What is Financial Economics?
Financial economics is a discipline concerned with determining value and making decisions. Major topics include pricing financial assets, financing corporations, portfolio management, evaluating financial risks, banks and financial intermediation, corporate governance, and financial market regulation. Knowledge of modern finance is crucial for those looking for a greater understanding of topics in economics and public policy, such as exchange rate determination, international capital flows, monetary and fiscal policy, and financial reform in developing economies, regulation, and antitrust policy.
The Financial Economics Sequence
The financial economics sequence requires a minimum of 5 courses, consisting of four parts: prerequisite courses in mathematics, statistics, and economics; core finance courses; elective courses; and an oral defense of an independent research project (or senior thesis) that addresses a financial economics topic.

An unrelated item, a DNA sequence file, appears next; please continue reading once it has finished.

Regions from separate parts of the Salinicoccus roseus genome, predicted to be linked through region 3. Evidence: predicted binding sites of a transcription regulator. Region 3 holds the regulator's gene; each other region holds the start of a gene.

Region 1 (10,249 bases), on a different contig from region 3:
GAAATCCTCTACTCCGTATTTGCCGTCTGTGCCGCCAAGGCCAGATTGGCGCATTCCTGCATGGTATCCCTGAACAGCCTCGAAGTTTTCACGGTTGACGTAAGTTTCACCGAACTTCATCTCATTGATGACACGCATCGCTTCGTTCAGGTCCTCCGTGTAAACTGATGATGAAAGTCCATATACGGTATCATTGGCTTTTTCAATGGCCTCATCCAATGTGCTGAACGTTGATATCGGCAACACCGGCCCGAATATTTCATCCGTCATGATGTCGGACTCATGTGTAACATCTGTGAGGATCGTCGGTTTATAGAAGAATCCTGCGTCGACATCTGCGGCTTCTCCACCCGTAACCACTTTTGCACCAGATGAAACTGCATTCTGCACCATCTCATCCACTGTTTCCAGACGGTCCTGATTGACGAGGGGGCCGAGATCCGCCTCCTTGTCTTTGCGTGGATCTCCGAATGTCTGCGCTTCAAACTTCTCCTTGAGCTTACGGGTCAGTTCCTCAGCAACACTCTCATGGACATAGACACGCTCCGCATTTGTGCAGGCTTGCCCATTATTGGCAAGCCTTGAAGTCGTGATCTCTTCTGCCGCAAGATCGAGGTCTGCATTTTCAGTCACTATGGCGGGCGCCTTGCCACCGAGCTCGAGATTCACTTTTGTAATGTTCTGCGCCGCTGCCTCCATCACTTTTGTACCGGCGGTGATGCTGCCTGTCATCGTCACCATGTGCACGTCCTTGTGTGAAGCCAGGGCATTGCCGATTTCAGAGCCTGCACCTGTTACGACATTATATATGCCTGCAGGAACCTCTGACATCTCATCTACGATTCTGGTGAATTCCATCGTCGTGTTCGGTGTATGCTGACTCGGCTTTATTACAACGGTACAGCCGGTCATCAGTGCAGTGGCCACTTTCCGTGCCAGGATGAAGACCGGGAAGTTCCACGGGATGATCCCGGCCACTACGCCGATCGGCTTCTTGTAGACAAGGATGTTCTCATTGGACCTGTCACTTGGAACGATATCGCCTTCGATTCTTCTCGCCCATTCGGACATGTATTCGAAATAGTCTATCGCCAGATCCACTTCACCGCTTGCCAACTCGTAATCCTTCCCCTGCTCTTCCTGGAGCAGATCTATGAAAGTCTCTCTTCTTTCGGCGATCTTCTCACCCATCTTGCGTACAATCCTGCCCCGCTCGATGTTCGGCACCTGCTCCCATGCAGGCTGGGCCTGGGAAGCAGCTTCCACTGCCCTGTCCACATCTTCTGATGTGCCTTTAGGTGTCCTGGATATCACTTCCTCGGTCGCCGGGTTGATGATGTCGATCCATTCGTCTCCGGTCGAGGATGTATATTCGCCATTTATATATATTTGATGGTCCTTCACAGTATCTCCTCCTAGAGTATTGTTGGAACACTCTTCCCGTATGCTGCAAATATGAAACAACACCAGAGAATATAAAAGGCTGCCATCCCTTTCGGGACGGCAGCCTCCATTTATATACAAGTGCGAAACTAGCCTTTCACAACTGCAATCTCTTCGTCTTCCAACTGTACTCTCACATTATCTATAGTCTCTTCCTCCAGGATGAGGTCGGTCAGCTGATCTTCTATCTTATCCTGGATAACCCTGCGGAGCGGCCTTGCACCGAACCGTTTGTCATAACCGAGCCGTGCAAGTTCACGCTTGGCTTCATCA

For more information please consult the CMC catalog.
Please see Professor Joshua Rosett, Director of the Financial Economics Institute, for questions or more detailed information about the recommended courses. For additional questions about quantitative courses and careers in Financial Engineering see Professor Mike O'Neill, Department of Mathematics.